Cooking Like A Mexican

Tamales are right up there with tacos as the great Mexican dish

If there are traditions tied to food in any country, Mexico is the one with the most variety. Not only that, but also Mexico has a tradition from another tradition, and both involve food. I’m talking about the rosca which is shared on January 6th when the three wise men showed up late to deliver gifts for the baby Jesus. Now, that is celebrated by whoever finds a small plastic baby in their piece (a real choking hazard) of cake will have to make or buy tamales for February 2nd. I know, it seems like Christmas never ends.

90 percent of Mexicans celebrate February fourth with tamales, the Candelaria. Originally believed to be associated with corn, as so many celebrations are, it is pretty much unknown where and how this tradition was started but most importantly; why tamales on this day? Why not any other Mexican dish? Many historians attribute this to how practical, easy, cheap and satisfying tamales are, some others believe it was a marketing solution for corn growers.

Some things I know for sure are that they’re a social dish; there’s no way one can make a single tamal, and they are most likely not made by only one person. Also, tamales are the best designed food, ever. The wrapping becomes the dish, and sometimes even napkin, there’s virtually no need to use anything besides pots and vessels (thinking in a prehispanic point of view), they can be eaten with no cutlery and the only waste is organic and compostable. And tamales, are as versatile as versatile can go. Varying the main four ingredients; leaf, masa, stuffing and salsas, there is at least one tamal recipe per state in the country, so at least 33 -but five thousand registered recipes really-. Without counting the sweet variety.

Tamales are the perfect blend of European and prehispanic traditions. Tamalli, the original name coming from Nahuatl were not made from pork lard; as they are today. Pork meat, chicken and cheeses were not used either, and nowadays there’s no way we could imagine tamales without these.

Another fun fact about prehispanic cooking, is that clay pots and vessels were all native Mexicans used to cook with, comales (the flat disk were tortillas are heated) came thousands of years later. This late to the party feature of cooking equipment also resulted in the characteristic way tamales are cooked; steamed.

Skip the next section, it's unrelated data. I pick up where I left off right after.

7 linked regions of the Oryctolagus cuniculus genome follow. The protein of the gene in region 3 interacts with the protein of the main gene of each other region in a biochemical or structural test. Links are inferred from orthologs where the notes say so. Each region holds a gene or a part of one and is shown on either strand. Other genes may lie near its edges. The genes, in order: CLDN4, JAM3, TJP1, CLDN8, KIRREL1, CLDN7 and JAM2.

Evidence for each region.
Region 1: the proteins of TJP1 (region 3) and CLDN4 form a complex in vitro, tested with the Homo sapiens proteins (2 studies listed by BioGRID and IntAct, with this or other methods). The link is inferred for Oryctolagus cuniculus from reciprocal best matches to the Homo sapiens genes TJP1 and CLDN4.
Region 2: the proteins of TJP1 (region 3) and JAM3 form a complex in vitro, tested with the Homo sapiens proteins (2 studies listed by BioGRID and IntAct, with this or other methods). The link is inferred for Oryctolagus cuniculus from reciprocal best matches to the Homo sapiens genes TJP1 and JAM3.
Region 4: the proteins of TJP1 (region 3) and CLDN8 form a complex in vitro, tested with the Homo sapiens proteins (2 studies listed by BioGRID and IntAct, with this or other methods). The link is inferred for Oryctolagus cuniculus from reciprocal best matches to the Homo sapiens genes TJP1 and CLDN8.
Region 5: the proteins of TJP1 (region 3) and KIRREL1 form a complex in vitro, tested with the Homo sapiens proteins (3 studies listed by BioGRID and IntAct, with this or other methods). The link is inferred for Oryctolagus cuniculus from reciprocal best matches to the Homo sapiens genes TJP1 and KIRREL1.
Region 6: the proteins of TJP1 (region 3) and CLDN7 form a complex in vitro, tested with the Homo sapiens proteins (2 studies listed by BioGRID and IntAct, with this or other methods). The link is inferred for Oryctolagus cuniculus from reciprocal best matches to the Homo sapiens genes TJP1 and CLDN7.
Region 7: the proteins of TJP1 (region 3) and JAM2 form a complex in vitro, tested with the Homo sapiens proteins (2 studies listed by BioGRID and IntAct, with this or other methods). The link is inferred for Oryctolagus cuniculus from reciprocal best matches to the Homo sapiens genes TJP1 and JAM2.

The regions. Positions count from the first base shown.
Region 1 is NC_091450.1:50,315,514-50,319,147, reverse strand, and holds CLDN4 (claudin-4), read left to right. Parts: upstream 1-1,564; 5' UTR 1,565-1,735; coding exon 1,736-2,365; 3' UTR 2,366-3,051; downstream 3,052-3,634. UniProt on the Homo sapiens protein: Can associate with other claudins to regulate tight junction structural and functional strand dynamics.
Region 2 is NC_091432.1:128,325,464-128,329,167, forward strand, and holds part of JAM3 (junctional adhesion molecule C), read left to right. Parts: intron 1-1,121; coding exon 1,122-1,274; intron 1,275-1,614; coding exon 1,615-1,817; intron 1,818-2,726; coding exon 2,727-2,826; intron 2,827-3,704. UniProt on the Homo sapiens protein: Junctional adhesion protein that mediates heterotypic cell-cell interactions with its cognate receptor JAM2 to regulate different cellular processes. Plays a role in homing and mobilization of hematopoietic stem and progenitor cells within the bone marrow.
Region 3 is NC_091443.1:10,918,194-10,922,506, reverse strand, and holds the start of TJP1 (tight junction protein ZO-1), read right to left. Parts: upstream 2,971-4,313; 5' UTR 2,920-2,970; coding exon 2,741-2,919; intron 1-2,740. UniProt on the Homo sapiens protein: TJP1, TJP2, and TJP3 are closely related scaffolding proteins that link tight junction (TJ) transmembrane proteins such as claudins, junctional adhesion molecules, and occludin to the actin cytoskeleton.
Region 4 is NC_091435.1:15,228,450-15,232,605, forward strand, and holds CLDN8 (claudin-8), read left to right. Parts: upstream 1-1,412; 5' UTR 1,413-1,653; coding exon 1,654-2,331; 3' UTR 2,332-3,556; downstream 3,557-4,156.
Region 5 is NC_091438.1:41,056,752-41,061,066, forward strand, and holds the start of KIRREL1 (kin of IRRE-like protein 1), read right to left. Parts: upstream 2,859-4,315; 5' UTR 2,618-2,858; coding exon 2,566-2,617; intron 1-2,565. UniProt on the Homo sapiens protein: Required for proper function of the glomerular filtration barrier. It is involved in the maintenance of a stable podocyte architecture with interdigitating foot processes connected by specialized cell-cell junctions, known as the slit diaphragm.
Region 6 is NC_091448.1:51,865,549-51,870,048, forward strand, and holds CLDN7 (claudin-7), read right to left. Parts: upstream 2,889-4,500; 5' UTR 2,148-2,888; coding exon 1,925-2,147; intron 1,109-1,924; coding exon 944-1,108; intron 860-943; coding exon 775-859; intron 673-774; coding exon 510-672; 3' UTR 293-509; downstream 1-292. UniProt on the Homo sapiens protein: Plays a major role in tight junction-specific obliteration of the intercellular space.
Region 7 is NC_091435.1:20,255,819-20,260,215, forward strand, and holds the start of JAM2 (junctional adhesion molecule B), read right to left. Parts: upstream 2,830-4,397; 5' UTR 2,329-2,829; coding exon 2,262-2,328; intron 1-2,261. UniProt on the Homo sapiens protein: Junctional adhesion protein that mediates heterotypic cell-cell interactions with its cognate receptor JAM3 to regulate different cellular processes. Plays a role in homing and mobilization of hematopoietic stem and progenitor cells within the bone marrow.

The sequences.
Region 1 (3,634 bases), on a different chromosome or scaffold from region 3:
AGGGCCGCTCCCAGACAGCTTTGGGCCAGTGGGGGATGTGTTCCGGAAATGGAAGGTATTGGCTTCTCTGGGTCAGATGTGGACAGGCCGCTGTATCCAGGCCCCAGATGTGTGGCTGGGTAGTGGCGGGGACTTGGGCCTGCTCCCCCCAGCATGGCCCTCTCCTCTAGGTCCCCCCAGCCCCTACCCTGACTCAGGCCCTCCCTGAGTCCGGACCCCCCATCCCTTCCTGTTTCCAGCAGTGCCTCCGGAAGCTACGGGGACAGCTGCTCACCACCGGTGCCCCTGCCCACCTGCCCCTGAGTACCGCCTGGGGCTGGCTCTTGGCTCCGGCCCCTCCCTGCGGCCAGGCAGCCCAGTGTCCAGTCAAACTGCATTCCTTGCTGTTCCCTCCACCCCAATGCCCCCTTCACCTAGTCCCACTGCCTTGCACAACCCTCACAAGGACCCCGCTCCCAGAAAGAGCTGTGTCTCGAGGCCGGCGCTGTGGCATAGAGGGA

Historical evidence shows that Mexican cultures took corn to other regions and cultures, along with plates, dishes and forms of cooking the ingredients, mostly corn. Tamales being an easy thing to cook were widespread to south America and a little farther

Tamales were proven to be a part of the everyday life of most Mexican cultures before the Spaniards arrived, also appearing in religious rituals, offerings and tombs. For example, with the Mayans, there are paintings from the 250 DC showing tamales in different settings, and archeological findings have placed the dish in several different contexts through history, most importantly, tamales were present in the richest houses as well as the poorest. Nowadays, hundreds of millions of tamales are consumed across the country.



2 pounds of tortilla masa powder

2 cups of the water where the stuffing meat was cooked

14 oz of pork lard

1 ½ teaspoons of baking powder

1 tablespoon of salt

50 corn husks, washed, soaked and dried

For red stuffing:

5 oz of ancho chiles soaked in hot water, with the insides removed

3 cloves of garlic

1 spoonful of pork lard

10 oz of pork meat, cooked and shredded

Salt to taste

For the green stuffing:

25 oz of green tomatoes

½ cup of chopped cilantro

1 spoonful of pork lard

1 medium onion finely chopped

6 serrano peppers finely chopped

10 oz of pork meat cooked and shredded

3 cloves of garlic

Salt to taste



The masa and the cooking broth are mixed very well together, by hand is better.

The pork lard is beaten until fluffy and added to the dough.

The masa will ready when a small ball floats on a cup of cold water. Beating is the secret.

Add baking powder and salt and mix again.

Spread a spoonful of masa on a corn husk, evenly about 1 cam thick.

Add a spoonful of stuffing.

Prepare a big pot with a bed of husks and water.


For the red stuffing:

In a blender, place garlic, chiles and the soaking water.

Fry the salsa in the lard until it changes color, season with salt and add the shredded meat. Let it simmer for five more minutes.


For the green stuffing:

Cook the green tomatoes with half a cup of water until soft.

Let cool for a little bit and blend with cilantro and chiles.

Fry the onion in the lard, add the salsa and meat, season with salt and let simmer for fiver more minutes.